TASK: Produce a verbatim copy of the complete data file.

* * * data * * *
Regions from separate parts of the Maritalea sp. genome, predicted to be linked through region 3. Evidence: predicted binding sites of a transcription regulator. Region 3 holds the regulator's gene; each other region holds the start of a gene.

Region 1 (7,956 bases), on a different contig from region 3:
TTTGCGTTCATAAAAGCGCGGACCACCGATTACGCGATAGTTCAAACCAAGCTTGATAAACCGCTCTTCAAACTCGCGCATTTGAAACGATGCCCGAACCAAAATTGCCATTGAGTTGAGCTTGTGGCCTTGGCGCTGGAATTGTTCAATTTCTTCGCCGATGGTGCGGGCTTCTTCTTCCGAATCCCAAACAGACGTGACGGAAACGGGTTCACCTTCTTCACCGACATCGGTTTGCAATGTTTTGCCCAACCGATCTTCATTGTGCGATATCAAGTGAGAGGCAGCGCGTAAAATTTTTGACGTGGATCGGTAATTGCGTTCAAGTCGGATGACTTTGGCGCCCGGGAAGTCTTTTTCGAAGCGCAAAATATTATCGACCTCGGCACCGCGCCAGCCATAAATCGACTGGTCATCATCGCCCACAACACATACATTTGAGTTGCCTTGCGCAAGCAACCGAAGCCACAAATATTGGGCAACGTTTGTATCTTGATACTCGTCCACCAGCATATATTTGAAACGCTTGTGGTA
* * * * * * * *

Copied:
Regions from separate parts of the Maritalea sp. genome, predicted to be linked through region 3. Evidence: predicted binding sites of a transcription regulator. Region 3 holds the regulator's gene; each other region holds the start of a gene.

Region 1 (7,956 bases), on a different contig from region 3:
TTTGCGTTCATAAAAGCGCGGACCACCGATTACGCGATAGTTCAAACCAAGCTTGATAAACCGCTCTTCAAACTCGCGCATTTGAAACGATGCCCGAACCAAAATTGCCATTGAGTTGAGCTTGTGGCCTTGGCGCTGGAATTGTTCAATTTCTTCGCCGATGGTGCGGGCTTCTTCTTCCGAATCCCAAACAGACGTGACGGAAACGGGTTCACCTTCTTCACCGACATCGGTTTGCAATGTTTTGCCCAACCGATCTTCATTGTGCGATATCAAGTGAGAGGCAGCGCGTAAAATTTTTGACGTGGATCGGTAATTGCGTTCAAGTCGGATGACTTTGGCGCCCGGGAAGTCTTTTTCGAAGCGCAAAATATTATCGACCTCGGCACCGCGCCAGCCATAAATCGACTGGTCATCATCGCCCACAACACATACATTTGAGTTGCCTTGCGCAAGCAACCGAAGCCACAAATATTGGGCAACGTTTGTATCTTGATACTCGTCCACCAGCATATATTTGAAACGCTTGTGGTA